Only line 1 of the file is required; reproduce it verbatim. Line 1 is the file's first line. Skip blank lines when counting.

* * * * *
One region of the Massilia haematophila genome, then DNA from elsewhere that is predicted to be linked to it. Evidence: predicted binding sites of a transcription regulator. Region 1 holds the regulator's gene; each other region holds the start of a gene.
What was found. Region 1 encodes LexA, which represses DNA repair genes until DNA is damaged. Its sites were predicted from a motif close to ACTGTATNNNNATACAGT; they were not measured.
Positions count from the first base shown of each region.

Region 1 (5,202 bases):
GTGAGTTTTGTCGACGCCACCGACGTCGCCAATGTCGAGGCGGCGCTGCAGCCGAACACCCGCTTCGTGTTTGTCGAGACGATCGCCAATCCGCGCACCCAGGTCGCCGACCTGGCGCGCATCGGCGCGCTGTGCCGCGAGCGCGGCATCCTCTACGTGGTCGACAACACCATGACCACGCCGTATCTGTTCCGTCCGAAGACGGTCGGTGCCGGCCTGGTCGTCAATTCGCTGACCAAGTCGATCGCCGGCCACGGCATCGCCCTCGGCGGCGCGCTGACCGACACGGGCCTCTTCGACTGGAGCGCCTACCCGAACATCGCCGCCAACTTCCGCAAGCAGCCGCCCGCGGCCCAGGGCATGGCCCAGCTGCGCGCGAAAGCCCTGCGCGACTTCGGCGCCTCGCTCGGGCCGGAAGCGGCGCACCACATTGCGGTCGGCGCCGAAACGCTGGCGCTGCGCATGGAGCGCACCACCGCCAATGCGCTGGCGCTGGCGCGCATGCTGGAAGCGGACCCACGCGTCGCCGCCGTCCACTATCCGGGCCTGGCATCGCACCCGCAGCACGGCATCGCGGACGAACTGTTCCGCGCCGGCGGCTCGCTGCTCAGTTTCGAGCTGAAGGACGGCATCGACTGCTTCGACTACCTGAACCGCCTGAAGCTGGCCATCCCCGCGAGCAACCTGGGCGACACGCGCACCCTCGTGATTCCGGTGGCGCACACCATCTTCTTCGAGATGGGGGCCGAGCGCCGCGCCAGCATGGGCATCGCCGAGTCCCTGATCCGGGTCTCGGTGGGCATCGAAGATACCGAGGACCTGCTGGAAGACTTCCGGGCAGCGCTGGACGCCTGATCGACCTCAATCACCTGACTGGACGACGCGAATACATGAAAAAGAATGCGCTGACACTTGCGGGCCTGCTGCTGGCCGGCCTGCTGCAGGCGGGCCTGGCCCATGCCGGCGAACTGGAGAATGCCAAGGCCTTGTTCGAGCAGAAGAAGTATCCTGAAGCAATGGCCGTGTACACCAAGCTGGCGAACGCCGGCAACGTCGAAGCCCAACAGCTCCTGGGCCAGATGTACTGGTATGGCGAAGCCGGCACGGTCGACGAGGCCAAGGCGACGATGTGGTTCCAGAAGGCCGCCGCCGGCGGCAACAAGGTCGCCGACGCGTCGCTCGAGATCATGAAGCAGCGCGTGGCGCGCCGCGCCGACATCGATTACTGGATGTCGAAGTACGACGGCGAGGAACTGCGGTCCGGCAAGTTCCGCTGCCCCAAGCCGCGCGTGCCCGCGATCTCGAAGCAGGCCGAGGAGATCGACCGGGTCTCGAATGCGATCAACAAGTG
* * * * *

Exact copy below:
One region of the Massilia haematophila genome, then DNA from elsewhere that is predicted to be linked to it. Evidence: predicted binding sites of a transcription regulator. Region 1 holds the regulator's gene; each other region holds the start of a gene.